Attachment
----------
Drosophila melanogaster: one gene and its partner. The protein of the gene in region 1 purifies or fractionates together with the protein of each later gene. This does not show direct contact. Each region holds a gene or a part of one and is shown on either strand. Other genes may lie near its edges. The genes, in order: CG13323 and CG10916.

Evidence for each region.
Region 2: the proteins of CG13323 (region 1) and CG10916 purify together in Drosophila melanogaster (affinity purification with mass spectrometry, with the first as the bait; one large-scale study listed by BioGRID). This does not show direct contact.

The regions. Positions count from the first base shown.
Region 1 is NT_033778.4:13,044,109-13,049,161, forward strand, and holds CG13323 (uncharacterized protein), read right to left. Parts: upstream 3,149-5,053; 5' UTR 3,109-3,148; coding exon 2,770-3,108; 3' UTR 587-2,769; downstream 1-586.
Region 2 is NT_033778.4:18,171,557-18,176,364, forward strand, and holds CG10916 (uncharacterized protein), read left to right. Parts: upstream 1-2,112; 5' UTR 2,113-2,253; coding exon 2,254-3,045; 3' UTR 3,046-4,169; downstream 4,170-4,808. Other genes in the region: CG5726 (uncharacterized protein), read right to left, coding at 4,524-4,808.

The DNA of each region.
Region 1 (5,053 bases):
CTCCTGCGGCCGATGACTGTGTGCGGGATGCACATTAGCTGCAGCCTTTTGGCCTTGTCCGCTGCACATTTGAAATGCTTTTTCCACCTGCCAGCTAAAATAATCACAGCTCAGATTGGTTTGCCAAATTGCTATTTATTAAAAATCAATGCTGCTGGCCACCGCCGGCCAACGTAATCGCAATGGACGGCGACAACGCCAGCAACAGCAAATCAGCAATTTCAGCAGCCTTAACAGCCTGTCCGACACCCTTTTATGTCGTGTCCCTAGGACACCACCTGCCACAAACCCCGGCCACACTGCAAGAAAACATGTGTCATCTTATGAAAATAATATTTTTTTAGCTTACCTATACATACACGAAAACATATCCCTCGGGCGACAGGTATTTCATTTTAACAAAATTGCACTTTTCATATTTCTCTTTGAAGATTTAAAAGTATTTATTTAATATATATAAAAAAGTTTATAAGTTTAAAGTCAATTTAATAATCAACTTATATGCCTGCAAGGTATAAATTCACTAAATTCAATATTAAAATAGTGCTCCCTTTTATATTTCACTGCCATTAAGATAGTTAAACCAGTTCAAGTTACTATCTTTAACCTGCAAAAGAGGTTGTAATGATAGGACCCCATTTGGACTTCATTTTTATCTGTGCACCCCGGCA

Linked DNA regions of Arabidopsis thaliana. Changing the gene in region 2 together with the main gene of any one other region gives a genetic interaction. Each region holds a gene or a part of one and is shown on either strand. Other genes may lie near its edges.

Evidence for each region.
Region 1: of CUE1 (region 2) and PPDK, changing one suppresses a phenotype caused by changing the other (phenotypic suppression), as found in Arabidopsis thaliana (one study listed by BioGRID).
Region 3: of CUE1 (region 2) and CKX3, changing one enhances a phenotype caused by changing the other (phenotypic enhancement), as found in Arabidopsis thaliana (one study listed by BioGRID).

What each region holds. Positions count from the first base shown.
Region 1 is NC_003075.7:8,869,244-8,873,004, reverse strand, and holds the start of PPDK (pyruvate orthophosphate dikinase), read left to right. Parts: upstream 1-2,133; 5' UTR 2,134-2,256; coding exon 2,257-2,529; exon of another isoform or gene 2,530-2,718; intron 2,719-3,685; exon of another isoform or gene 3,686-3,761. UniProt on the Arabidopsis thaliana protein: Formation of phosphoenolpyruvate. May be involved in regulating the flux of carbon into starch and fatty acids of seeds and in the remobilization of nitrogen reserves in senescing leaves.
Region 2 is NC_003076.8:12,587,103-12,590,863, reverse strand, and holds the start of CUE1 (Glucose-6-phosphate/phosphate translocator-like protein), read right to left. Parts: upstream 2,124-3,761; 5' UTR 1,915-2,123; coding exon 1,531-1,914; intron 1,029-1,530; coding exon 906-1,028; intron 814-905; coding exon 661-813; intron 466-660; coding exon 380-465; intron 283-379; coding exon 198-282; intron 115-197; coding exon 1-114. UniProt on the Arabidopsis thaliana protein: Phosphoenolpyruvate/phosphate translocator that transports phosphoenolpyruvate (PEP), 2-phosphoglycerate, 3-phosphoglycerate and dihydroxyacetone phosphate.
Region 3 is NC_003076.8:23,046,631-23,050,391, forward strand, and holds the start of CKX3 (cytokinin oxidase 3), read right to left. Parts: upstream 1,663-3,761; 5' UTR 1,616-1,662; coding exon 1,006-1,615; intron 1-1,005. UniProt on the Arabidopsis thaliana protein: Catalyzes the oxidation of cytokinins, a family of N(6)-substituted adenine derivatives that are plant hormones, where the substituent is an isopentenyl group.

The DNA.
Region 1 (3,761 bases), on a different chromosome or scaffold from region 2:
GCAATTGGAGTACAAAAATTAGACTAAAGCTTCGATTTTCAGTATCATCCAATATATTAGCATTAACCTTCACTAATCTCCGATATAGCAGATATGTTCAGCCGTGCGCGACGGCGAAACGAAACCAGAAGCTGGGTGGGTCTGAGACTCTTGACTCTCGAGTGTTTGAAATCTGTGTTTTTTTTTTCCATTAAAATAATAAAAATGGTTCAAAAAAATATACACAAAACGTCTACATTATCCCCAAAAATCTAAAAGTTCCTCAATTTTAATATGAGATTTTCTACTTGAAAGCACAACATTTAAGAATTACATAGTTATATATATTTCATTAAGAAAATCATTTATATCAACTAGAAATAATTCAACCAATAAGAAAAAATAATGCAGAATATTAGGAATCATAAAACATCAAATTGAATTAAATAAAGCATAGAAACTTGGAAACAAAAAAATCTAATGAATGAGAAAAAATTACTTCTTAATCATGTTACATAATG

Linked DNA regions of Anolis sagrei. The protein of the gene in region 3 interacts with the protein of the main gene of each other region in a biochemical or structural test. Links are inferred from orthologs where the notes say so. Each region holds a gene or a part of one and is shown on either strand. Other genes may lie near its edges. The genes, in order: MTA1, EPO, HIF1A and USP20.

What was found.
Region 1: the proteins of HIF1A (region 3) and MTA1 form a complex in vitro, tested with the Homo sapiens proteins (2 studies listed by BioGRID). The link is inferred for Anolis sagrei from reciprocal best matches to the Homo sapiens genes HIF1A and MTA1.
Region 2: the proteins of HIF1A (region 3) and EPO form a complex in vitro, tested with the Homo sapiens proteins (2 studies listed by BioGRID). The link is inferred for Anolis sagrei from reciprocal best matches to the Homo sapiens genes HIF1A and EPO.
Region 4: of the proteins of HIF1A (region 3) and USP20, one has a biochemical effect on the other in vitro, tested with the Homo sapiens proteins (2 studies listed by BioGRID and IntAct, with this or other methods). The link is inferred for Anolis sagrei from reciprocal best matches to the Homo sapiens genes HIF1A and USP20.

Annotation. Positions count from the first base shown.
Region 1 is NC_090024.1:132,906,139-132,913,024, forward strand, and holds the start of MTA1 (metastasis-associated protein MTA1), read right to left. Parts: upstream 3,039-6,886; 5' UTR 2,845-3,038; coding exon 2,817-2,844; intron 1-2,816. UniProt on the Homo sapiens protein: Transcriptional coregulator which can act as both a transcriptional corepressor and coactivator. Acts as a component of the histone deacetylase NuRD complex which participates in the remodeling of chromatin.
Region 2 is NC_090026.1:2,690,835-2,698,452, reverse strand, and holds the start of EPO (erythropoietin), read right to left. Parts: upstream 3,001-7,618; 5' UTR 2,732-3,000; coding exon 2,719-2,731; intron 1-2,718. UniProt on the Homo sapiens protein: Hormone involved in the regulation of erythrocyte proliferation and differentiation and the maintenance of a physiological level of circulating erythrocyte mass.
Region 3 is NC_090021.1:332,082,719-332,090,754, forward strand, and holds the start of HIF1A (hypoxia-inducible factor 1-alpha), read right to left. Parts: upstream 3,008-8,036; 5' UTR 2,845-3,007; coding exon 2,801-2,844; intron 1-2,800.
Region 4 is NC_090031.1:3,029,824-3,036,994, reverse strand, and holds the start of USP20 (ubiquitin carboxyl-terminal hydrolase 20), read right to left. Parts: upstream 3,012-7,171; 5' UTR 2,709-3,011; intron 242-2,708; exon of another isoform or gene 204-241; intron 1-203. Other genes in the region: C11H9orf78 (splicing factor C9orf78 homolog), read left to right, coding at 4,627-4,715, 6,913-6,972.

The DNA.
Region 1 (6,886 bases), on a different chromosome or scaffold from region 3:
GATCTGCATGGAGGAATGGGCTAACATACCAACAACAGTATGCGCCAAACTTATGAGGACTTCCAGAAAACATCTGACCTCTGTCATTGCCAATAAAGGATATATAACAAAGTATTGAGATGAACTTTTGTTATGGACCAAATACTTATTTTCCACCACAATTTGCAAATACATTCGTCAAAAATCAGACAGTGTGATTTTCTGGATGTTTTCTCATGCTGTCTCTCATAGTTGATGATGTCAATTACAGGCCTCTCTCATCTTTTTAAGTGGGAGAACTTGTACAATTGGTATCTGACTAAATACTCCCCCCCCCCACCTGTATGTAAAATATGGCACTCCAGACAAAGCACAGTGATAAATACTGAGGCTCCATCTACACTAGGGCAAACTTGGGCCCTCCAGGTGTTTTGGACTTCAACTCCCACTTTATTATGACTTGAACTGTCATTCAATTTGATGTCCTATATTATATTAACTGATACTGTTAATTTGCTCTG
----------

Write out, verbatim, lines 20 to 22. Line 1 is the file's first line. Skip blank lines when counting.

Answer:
GCAATTGGAGTACAAAAATTAGACTAAAGCTTCGATTTTCAGTATCATCCAATATATTAGCATTAACCTTCACTAATCTCCGATATAGCAGATATGTTCAGCCGTGCGCGACGGCGAAACGAAACCAGAAGCTGGGTGGGTCTGAGACTCTTGACTCTCGAGTGTTTGAAATCTGTGTTTTTTTTTTCCATTAAAATAATAAAAATGGTTCAAAAAAATATACACAAAACGTCTACATTATCCCCAAAAATCTAAAAGTTCCTCAATTTTAATATGAGATTTTCTACTTGAAAGCACAACATTTAAGAATTACATAGTTATATATATTTCATTAAGAAAATCATTTATATCAACTAGAAATAATTCAACCAATAAGAAAAAATAATGCAGAATATTAGGAATCATAAAACATCAAATTGAATTAAATAAAGCATAGAAACTTGGAAACAAAAAAATCTAATGAATGAGAAAAAATTACTTCTTAATCATGTTACATAATG

Linked DNA regions of Anolis sagrei. The protein of the gene in region 3 interacts with the protein of the main gene of each other region in a biochemical or structural test. Links are inferred from orthologs where the notes say so. Each region holds a gene or a part of one and is shown on either strand. Other genes may lie near its edges. The genes, in order: MTA1, EPO, HIF1A and USP20.

What was found.